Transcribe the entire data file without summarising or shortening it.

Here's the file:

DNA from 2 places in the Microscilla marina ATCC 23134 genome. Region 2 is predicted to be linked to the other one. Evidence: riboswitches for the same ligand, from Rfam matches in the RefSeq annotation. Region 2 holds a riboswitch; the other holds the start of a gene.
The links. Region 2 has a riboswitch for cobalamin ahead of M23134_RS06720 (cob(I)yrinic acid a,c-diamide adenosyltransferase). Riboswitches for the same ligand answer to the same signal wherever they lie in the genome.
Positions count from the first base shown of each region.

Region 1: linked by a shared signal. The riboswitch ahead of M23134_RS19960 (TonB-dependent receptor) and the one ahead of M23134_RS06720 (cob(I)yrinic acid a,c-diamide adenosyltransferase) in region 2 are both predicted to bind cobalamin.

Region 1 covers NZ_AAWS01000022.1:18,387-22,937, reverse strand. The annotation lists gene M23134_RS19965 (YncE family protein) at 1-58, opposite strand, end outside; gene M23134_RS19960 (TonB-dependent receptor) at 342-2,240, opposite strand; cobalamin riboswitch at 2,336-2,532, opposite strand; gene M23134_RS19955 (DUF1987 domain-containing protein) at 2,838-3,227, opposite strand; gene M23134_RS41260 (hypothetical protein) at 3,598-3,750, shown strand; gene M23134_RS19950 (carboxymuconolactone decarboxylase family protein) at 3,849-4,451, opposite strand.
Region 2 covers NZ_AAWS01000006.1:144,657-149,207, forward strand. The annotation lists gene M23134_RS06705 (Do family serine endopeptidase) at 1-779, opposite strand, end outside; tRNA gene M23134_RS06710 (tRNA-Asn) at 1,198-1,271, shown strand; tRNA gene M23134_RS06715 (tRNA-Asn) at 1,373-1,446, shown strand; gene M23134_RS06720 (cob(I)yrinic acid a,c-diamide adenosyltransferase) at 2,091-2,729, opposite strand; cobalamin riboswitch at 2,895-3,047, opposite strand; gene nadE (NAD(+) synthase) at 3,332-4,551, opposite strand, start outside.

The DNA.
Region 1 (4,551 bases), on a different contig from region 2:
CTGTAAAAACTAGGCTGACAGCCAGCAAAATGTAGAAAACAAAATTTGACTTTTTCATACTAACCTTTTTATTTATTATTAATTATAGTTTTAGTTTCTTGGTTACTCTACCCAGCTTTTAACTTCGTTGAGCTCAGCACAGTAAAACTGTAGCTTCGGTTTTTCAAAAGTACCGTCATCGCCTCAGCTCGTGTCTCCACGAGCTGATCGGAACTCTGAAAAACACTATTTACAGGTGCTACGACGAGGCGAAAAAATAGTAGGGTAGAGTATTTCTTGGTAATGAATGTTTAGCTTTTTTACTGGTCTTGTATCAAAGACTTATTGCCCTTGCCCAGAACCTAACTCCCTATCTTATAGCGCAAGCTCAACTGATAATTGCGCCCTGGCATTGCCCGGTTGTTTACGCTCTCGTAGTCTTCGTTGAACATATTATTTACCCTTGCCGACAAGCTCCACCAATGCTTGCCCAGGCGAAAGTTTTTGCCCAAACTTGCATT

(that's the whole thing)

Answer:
DNA from 2 places in the Microscilla marina ATCC 23134 genome. Region 2 is predicted to be linked to the other one. Evidence: riboswitches for the same ligand, from Rfam matches in the RefSeq annotation. Region 2 holds a riboswitch; the other holds the start of a gene.
The links. Region 2 has a riboswitch for cobalamin ahead of M23134_RS06720 (cob(I)yrinic acid a,c-diamide adenosyltransferase). Riboswitches for the same ligand answer to the same signal wherever they lie in the genome.
Positions count from the first base shown of each region.

Region 1: linked by a shared signal. The riboswitch ahead of M23134_RS19960 (TonB-dependent receptor) and the one ahead of M23134_RS06720 (cob(I)yrinic acid a,c-diamide adenosyltransferase) in region 2 are both predicted to bind cobalamin.

Region 1 covers NZ_AAWS01000022.1:18,387-22,937, reverse strand. The annotation lists gene M23134_RS19965 (YncE family protein) at 1-58, opposite strand, end outside; gene M23134_RS19960 (TonB-dependent receptor) at 342-2,240, opposite strand; cobalamin riboswitch at 2,336-2,532, opposite strand; gene M23134_RS19955 (DUF1987 domain-containing protein) at 2,838-3,227, opposite strand; gene M23134_RS41260 (hypothetical protein) at 3,598-3,750, shown strand; gene M23134_RS19950 (carboxymuconolactone decarboxylase family protein) at 3,849-4,451, opposite strand.
Region 2 covers NZ_AAWS01000006.1:144,657-149,207, forward strand. The annotation lists gene M23134_RS06705 (Do family serine endopeptidase) at 1-779, opposite strand, end outside; tRNA gene M23134_RS06710 (tRNA-Asn) at 1,198-1,271, shown strand; tRNA gene M23134_RS06715 (tRNA-Asn) at 1,373-1,446, shown strand; gene M23134_RS06720 (cob(I)yrinic acid a,c-diamide adenosyltransferase) at 2,091-2,729, opposite strand; cobalamin riboswitch at 2,895-3,047, opposite strand; gene nadE (NAD(+) synthase) at 3,332-4,551, opposite strand, start outside.

The DNA.
Region 1 (4,551 bases), on a different contig from region 2:
CTGTAAAAACTAGGCTGACAGCCAGCAAAATGTAGAAAACAAAATTTGACTTTTTCATACTAACCTTTTTATTTATTATTAATTATAGTTTTAGTTTCTTGGTTACTCTACCCAGCTTTTAACTTCGTTGAGCTCAGCACAGTAAAACTGTAGCTTCGGTTTTTCAAAAGTACCGTCATCGCCTCAGCTCGTGTCTCCACGAGCTGATCGGAACTCTGAAAAACACTATTTACAGGTGCTACGACGAGGCGAAAAAATAGTAGGGTAGAGTATTTCTTGGTAATGAATGTTTAGCTTTTTTACTGGTCTTGTATCAAAGACTTATTGCCCTTGCCCAGAACCTAACTCCCTATCTTATAGCGCAAGCTCAACTGATAATTGCGCCCTGGCATTGCCCGGTTGTTTACGCTCTCGTAGTCTTCGTTGAACATATTATTTACCCTTGCCGACAAGCTCCACCAATGCTTGCCCAGGCGAAAGTTTTTGCCCAAACTTGCATT